Inflammation: A Key Concept in Treating Disease & Supporting Optimal Health
BY: DR. JULIE MILLER
Inflammation is one of the body’s self protection mechanisms; the aim being to remove harmful stimuli, such as damaged cells, irritants or infections, and initiate the healing process. We have all witnessed the effects of inflammation due to injury, when the affected area becomes red, warm, swollen, painful, and mobility declines. Fever, body aches, and fatigue, common symptoms associated with the flu, are signs that your immune system is mounting an inflammatory reaction to eradicate the offending virus. Both of these are examples of acute inflammatory reactions that should subside once the threat is taken care of and the body begins to heal. However, the problem lies not in the inflammatory process itself, but if it becomes unchecked or runs out of control. Also, persistent stimuli (eg. toxins, allergens, infections, recurrent injury) can continually activate the inflammatory process resulting in tissue damage and cellular dysfunction. Although chronic inflammation has been linked to major diseases such as Alzheimer’s , type II diabetes, cancer, arthritis, heart disease, and auto-immune conditions, the effects of chronic, low grade inflammation can be much more subtle. Fatigue, muscle aches and pains, allergies, chronic congestion, digestive disturbance, frequent infections, swelling, weight gain, skin rashes, acne, menstrual problems, and poor concentration are all associated with chronic, low grade inflammation.
Causes of chronic inflammation are diverse and can be caused by both internal and external factors:
- Chronic Infections: low grade bacterial, viral, fungal, or parasitic infections continually activate the immune system resulting in inflammation. The digestive tract, sinuses, and teeth are examples of areas that can harbour such infections.
- Poor Nutrition:
- Diets high in pro-inflammatory foods such as sugar, refined carbohydrates, trans-fats, processed meats, processed and fast foods, and artificial food additives.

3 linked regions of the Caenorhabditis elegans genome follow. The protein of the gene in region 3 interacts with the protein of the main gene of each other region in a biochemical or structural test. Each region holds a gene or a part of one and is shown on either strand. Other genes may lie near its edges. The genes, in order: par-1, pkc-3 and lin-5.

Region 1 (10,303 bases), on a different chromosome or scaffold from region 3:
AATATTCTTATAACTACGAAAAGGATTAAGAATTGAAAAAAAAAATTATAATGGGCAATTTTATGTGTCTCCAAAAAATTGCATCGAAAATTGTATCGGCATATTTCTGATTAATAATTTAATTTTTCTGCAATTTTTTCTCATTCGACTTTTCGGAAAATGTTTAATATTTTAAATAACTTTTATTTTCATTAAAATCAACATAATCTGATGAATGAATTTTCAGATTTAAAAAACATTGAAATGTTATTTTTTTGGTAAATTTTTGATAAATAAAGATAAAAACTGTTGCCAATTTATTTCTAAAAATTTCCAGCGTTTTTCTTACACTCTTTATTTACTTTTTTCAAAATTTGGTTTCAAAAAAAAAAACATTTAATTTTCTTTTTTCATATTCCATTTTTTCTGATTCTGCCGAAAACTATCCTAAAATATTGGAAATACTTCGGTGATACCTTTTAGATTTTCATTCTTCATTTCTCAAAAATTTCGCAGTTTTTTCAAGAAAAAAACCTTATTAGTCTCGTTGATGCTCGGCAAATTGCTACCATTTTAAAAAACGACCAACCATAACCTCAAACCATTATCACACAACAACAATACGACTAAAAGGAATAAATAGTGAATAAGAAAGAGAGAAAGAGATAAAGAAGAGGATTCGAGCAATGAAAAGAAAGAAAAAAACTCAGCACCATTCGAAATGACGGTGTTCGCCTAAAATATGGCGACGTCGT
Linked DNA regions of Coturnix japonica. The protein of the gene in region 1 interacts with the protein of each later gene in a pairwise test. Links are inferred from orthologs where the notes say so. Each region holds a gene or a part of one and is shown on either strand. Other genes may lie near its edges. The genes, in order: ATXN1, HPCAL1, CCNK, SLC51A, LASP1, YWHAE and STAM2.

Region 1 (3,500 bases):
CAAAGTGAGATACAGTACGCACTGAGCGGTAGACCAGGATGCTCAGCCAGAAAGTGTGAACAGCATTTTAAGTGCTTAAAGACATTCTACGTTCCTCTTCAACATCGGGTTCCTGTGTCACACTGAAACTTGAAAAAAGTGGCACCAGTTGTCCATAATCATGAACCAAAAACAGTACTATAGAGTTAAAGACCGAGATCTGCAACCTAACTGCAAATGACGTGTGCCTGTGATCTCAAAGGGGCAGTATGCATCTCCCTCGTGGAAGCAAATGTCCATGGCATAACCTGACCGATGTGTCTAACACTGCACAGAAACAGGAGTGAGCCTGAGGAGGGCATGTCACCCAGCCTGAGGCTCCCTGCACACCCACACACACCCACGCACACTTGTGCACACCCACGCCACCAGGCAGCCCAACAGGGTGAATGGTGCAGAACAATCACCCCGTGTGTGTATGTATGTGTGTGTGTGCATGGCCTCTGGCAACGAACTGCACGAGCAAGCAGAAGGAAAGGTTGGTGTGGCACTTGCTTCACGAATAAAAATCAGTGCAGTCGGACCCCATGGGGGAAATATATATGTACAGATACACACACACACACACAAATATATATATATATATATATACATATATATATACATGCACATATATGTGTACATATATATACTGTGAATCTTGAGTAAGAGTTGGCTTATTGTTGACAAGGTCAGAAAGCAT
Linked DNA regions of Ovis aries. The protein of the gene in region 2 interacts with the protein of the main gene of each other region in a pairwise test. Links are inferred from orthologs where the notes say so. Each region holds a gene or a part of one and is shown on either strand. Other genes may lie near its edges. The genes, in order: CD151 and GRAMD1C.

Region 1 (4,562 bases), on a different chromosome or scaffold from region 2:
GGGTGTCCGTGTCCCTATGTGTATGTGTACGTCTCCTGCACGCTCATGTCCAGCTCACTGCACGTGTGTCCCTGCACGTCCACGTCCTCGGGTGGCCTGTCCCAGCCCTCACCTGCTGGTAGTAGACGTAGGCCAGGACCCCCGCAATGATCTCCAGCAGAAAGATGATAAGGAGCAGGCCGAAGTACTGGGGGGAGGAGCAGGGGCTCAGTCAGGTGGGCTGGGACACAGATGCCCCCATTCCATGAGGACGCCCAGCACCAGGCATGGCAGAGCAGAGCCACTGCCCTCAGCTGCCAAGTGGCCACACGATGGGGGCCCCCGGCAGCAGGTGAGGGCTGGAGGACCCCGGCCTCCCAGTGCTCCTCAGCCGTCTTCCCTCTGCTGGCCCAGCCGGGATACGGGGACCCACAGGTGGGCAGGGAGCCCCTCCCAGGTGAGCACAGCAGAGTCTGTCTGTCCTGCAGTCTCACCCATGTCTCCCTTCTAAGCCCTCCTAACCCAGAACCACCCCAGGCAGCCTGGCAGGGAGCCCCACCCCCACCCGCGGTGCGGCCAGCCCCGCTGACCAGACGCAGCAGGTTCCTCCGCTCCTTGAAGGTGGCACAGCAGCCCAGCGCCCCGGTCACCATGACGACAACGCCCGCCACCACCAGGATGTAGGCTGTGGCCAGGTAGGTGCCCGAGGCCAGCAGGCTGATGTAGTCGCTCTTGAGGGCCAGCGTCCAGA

- Lack of foods abundant in essential vitamins, minerals, and anti-inflammatory fats and phytonutrients. Examples are colourful, anti-oxidant-rich, fruits and veggies and foods high in omega 3 essential fatty acids such as chia, flax seed, and wild salmon.
- Food Intolerances: as assessed on an individual basis, food intolerances contribute to local inflammation within the digestive tract as well as systemically. The most common food intolerances include: gluten, cow dairy, eggs, citrus fruit, tomato, peanuts, tree nuts, shellfish, and soy.
- Toxicity: environmental chemicals (eg. pesticides, PCBs, dioxins, phthalates) and heavy metals (eg mercury, lead, arsenic) are major causes of immune dysregulation and chronic inflammation.
- Obesity: fat cells (specifically abdominal fat cells) secrete inflammatory chemicals that fuel the fires of inflammation and contribute to insulin resistance and type II diabetes.
- Blood Sugar Imbalance: high blood sugar, as a result of poor diet and lack of exercise, leads to high insulin, both of which are pro-inflammatory state and lead to type II diabetes
- Psychological Stress: prolonged stress alters the ability of cortisol to regulate the inflammatory response thus contributing to runaway inflammation.
Although acute inflammation is a necessary process in the body, it is important to address chronic inflammation. Diet is the foundation of any plan to reduce inflammation in the body in that avoiding foods that feed inflammation and choosing foods that fight inflammation will significantly lessen the inflammatory load. It is also important to support the organs of elimination; the kidneys, liver, and digestive tract, to enhance detoxification of inflammatory-producing toxins. There are also specific supplements, such as specially formulated enzymes (eg Wobenzym®), curcumin, resveratrol, and green tea that act as potent anti-inflammatories. As outlined above, there are many factors that can contribute to the inflammatory process, including imbalance of the immune system, so it’s important to assess each person individually and treat them accordingly.